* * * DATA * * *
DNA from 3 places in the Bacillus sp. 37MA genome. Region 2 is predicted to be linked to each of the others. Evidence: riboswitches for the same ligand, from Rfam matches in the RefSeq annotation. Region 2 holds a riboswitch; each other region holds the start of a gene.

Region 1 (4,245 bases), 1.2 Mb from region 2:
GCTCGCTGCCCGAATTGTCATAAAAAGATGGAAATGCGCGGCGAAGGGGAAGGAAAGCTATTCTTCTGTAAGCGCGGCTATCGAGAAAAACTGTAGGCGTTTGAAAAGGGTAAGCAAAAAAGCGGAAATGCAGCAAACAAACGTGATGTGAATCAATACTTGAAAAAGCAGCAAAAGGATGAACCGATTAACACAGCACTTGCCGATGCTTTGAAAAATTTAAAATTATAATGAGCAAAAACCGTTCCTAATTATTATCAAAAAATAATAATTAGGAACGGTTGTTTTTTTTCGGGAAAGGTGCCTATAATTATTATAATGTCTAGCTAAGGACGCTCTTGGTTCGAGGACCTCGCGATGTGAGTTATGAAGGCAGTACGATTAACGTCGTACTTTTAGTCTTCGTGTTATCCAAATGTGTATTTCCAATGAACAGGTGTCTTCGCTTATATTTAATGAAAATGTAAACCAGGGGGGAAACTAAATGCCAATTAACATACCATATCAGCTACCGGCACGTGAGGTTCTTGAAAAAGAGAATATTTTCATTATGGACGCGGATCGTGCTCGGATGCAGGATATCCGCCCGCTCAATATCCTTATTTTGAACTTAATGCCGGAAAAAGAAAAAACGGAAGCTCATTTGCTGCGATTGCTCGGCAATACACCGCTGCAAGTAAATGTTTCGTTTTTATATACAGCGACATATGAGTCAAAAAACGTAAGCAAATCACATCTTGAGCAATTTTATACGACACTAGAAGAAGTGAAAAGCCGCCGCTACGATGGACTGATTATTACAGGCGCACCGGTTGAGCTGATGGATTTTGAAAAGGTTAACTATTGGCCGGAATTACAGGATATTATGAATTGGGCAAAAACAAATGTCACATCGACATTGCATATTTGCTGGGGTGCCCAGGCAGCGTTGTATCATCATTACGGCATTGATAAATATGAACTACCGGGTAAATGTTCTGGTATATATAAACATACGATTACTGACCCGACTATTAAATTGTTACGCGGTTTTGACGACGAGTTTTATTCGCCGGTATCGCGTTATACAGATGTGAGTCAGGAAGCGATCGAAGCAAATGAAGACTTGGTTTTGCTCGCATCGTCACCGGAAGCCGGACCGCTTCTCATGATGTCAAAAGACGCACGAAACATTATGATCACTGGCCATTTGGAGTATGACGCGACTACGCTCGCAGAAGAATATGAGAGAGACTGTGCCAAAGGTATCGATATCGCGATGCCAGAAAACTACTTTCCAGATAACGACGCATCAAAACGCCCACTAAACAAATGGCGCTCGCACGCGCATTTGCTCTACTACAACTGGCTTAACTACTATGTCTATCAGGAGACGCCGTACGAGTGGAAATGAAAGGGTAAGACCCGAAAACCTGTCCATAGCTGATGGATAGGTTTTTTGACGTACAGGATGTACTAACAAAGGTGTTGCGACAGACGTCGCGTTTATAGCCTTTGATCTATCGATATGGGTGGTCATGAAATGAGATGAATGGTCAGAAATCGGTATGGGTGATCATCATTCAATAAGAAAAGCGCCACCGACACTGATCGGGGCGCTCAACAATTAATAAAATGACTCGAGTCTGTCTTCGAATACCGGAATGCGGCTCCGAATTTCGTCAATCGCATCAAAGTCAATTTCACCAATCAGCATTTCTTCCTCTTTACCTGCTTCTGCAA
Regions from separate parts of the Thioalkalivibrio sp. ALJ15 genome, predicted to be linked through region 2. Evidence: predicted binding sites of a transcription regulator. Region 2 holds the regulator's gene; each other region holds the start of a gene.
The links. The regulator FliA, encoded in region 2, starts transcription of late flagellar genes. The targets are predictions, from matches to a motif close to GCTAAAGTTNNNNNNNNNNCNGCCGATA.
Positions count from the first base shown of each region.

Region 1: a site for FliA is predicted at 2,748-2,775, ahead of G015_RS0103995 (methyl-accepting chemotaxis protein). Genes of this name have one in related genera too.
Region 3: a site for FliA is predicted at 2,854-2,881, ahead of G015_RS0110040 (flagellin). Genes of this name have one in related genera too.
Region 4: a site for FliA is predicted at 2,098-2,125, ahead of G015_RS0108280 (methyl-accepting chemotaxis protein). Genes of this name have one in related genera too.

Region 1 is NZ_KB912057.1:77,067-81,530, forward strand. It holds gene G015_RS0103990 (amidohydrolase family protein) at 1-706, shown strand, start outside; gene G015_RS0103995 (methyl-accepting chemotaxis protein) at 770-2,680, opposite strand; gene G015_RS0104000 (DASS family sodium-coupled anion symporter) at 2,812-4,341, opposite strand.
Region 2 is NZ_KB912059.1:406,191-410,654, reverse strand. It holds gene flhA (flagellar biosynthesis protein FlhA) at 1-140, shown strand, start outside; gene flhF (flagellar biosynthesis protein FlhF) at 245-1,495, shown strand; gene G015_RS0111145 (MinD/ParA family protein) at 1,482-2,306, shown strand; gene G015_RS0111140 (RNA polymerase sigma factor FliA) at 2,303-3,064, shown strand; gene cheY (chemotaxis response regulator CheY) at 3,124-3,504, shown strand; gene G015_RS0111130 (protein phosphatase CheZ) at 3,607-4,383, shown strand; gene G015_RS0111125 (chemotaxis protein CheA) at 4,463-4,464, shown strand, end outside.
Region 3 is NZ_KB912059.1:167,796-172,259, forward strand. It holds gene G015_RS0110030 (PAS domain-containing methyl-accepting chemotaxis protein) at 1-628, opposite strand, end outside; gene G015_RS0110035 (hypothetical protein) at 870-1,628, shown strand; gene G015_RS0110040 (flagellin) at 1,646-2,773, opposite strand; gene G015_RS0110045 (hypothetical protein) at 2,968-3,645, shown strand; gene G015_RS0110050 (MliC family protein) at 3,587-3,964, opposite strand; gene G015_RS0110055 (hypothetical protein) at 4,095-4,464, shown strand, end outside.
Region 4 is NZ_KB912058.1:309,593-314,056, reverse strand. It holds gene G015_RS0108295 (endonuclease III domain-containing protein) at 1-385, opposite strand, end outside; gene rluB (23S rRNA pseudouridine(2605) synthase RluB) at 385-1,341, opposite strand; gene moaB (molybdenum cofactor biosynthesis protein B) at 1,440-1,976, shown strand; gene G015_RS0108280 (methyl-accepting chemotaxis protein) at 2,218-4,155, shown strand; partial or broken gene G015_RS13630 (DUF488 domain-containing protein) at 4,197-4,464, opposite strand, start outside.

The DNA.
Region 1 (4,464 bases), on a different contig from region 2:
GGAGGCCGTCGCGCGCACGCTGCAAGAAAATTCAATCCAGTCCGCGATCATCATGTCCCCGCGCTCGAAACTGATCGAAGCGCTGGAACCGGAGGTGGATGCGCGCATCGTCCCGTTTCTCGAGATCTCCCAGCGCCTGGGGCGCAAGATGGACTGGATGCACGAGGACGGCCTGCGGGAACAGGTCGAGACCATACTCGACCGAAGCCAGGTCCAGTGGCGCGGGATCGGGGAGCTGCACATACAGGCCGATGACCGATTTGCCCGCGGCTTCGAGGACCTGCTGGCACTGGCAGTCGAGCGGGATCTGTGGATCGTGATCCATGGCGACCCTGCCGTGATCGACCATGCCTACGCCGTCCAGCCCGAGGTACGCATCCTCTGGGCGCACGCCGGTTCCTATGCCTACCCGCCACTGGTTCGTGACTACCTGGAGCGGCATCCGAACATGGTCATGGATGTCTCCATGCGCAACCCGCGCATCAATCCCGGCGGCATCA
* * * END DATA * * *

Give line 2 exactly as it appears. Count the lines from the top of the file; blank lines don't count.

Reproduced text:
Region 1 (4,245 bases), 1.2 Mb from region 2: